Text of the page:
befitting a spaniel and the hind legs of some sort of cow or something, of all things.  As for Dürer, he designed this more standard version (left) in 1515.  (The block was carved by Hieronymus Andreae).

        One of the most classic griffins in more recent times is John Tenniel's illustration of the Gryphon in Carroll's Alice in Wonderland (below).  This is just what a griffin ought to look like - although he doesn't necessarily behave as majestically as a griffin ought.



        Here's a fun one drawn by Maurice Sendak to illustrate
The Griffin and the Minor Canon by Stockton (below).  Perhaps the interesting thing about this one is that while Sendak has shown a pretty standard griffin, Stockton's description of the beast in the story is a very strange griffin indeed.  It has no hind legs but instead has a "body running out into a long and powerful tail, finished off at the end with a barbed point."


        The gorgeous griffin at the top of the page is by eighteenth century etcher Wenceslaus Hollar.  I love how it's displayed along with other elements of natural history - and with such lovely detail, too.  It would be strange if they're all supposed to be to scale, though.
        And here, of course, are my own offerings in the field of griffin art.  This first fellow is based on a small carving of a griffin at the back gate of one of the buildings at Yale University.  I think it's a juvenile.  I adapted it, and added some details and texture, but the basic pose and proportions were copied from the carving.  I'd love to give credit to the artist who made it in 1932, but I can't find his (or her, but probably his) name listed anywhere.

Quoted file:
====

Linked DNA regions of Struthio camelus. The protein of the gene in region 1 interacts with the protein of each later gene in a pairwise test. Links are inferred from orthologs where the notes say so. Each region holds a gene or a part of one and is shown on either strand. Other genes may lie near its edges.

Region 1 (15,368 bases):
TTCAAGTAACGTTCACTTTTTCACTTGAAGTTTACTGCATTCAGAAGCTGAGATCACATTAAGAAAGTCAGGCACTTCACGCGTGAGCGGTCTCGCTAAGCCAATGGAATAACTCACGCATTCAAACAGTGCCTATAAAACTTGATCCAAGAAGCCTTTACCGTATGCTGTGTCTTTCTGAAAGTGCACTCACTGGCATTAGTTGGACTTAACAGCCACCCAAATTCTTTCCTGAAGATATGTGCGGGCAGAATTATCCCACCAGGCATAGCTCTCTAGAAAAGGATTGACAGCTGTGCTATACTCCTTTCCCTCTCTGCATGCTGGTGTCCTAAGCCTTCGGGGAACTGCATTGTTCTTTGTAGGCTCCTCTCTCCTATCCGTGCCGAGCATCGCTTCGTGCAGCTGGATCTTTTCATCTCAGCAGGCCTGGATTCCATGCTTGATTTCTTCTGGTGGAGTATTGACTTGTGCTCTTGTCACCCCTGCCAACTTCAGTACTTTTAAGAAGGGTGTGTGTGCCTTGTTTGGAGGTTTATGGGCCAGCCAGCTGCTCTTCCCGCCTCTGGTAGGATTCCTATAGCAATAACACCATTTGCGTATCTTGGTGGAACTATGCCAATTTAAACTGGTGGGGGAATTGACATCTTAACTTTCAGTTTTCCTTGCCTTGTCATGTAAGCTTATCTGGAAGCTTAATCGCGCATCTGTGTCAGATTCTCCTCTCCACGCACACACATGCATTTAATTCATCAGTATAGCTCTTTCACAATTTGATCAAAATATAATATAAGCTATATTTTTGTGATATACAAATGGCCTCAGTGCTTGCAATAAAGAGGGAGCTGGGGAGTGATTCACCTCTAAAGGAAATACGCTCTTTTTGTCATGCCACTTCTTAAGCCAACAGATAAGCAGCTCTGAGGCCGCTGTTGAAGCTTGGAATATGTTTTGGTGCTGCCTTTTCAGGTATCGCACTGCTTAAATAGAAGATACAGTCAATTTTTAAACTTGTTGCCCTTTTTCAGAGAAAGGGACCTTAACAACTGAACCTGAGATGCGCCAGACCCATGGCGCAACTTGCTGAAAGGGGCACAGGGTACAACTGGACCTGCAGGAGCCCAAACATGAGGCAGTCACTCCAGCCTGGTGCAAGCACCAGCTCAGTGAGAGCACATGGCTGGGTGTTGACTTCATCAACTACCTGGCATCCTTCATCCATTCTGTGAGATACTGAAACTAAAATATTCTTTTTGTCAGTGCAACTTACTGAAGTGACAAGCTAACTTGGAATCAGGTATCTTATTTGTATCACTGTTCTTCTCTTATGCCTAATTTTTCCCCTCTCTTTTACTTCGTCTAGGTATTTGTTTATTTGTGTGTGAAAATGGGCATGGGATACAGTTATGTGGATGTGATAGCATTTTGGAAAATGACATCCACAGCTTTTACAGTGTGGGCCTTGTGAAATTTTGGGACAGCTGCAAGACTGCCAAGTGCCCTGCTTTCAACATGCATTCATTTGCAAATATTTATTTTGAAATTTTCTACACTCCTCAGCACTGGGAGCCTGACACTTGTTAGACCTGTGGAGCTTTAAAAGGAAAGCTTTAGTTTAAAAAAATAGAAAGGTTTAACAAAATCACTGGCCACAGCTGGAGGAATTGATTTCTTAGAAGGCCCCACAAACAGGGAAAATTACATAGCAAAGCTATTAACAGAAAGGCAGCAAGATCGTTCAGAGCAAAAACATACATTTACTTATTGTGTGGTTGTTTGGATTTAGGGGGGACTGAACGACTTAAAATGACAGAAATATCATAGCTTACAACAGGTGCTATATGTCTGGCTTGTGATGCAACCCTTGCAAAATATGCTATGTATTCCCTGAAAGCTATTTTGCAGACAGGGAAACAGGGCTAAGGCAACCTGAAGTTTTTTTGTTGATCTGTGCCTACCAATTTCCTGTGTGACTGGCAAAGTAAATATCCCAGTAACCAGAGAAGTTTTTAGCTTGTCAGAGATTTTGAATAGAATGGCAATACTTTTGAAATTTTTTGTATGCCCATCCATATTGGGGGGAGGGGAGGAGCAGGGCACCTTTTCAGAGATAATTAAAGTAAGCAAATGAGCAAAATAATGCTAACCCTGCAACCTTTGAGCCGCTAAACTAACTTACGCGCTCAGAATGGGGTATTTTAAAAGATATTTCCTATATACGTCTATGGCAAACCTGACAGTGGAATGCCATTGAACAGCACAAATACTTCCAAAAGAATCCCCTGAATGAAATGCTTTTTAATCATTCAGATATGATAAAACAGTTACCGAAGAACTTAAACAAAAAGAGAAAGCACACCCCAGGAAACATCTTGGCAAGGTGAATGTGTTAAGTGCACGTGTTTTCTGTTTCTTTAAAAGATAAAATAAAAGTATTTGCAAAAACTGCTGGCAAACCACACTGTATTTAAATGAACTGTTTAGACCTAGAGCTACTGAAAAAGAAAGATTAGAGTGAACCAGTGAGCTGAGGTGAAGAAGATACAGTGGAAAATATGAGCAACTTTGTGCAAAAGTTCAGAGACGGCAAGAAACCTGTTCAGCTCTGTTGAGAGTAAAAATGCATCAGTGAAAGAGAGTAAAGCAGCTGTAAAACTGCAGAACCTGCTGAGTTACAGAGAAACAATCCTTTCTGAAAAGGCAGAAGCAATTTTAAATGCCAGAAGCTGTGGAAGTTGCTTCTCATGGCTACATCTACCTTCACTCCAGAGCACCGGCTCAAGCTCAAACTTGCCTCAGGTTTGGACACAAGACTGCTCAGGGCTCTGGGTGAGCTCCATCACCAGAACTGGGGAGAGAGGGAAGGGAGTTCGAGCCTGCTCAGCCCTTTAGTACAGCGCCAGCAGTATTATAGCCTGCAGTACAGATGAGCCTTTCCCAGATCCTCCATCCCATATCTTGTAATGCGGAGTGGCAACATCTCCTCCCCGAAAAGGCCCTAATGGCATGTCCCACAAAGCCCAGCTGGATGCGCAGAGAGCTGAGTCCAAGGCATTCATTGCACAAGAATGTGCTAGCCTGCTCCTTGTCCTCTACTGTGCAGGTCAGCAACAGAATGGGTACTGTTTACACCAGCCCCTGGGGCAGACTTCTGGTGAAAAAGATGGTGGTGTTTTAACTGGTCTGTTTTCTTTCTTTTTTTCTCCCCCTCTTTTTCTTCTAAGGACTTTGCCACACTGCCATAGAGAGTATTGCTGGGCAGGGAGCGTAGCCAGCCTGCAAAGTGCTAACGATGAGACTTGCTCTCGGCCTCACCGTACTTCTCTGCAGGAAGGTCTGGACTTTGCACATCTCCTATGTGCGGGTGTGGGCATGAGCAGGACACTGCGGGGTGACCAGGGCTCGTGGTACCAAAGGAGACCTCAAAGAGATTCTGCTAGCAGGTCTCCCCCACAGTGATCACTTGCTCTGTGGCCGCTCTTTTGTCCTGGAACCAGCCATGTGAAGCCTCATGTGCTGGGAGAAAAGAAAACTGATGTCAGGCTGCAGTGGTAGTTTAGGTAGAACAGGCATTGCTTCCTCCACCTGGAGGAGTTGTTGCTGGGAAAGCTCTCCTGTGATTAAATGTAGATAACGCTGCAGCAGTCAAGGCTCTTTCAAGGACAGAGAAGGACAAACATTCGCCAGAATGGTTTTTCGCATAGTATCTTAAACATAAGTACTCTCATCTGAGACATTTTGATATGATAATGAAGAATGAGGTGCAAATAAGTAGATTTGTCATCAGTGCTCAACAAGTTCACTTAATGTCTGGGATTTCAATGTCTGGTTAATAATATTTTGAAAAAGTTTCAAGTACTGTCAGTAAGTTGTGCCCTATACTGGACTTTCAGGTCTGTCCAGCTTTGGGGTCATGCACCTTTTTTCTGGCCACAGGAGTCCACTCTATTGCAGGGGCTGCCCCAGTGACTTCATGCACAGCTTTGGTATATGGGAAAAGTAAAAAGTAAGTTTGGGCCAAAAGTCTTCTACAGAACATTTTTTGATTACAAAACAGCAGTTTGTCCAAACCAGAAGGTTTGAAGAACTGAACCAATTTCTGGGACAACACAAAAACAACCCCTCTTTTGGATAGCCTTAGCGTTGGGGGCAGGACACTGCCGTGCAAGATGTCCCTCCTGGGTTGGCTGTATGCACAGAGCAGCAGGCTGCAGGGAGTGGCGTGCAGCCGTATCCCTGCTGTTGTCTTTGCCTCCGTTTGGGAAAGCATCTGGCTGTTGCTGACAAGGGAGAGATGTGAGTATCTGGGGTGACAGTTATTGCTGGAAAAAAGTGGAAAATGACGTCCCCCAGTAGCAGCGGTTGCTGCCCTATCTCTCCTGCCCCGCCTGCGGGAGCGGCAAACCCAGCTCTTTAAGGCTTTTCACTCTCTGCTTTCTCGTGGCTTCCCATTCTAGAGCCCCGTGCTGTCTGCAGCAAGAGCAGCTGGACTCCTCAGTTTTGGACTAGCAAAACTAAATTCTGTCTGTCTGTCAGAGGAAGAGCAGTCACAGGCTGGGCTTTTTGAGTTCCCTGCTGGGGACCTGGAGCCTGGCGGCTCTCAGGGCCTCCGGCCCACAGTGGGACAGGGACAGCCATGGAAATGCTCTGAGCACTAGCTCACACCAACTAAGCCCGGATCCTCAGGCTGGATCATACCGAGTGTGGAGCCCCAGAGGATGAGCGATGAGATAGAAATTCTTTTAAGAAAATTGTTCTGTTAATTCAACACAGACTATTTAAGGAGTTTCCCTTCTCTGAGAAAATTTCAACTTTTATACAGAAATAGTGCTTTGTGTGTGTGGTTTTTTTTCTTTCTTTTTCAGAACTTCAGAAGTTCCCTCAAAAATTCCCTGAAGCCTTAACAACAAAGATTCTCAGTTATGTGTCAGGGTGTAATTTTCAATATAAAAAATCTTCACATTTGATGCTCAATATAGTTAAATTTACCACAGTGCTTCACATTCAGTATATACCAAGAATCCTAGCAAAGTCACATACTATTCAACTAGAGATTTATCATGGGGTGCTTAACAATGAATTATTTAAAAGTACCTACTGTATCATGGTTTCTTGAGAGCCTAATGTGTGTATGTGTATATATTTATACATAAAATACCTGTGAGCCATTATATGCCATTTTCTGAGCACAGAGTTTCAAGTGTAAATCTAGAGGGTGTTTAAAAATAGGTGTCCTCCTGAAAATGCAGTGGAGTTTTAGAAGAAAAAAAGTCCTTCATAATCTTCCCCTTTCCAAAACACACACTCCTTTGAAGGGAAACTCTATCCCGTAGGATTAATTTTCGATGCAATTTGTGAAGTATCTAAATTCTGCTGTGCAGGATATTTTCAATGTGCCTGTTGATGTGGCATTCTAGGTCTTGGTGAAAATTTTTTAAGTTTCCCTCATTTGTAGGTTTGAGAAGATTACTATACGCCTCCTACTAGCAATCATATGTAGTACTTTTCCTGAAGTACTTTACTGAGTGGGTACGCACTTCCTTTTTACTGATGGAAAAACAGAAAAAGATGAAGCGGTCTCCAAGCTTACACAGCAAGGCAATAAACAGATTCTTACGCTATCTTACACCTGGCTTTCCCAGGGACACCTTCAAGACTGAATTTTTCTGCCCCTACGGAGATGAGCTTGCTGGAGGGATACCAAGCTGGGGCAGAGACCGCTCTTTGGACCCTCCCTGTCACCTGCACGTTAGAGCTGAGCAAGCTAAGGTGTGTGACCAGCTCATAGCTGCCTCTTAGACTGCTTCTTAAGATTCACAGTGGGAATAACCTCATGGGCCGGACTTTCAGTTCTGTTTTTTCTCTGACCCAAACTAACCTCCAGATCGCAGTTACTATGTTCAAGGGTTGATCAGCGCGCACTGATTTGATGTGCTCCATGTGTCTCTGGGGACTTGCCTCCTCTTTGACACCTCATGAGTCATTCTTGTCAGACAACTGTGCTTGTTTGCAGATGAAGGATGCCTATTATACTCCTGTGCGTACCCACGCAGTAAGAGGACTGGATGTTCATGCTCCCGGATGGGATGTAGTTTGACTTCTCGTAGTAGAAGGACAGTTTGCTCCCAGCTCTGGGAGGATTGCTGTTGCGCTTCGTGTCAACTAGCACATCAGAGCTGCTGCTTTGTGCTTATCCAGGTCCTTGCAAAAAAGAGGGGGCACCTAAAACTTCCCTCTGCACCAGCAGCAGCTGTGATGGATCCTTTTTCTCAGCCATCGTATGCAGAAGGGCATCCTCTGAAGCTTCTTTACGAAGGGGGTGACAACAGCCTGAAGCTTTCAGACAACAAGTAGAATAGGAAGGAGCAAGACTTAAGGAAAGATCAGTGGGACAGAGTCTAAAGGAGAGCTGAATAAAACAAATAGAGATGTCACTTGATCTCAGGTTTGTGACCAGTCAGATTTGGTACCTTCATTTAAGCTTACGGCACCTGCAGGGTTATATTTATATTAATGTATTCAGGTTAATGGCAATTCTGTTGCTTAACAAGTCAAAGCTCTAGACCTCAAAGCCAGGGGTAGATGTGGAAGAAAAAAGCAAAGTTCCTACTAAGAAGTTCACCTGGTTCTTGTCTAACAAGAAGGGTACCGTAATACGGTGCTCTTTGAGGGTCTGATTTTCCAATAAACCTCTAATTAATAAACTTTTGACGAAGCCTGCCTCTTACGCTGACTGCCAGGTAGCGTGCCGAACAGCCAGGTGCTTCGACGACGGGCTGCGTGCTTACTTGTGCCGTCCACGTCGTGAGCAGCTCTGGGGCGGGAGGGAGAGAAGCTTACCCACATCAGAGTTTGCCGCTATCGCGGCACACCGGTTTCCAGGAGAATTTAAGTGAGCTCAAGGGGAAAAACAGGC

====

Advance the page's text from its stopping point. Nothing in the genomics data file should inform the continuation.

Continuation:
And my second griffin is Fastwings, from my book Kate and Sam to the Rescue.

        Finally, if you're not sated with griffin art yet, check out the Gryphon Pages, with lots of nice images.


[Pictures: A Griffin, etching by Wenceslaus Hollar, c 1646 (photo from University of Toronto Wenceslaus Hollar Digital Collection);
     The Griffin, etching by Martin Schongauer, 1475-1485 (photo by Vincent Steenberg on Wikimedia Commons);
     Detail from Triumphal Arch of Maximillian I, wood engraving by Albrecht Dürer, 1515-17 (from Germanisches Nationalmuseum, Nuremberg);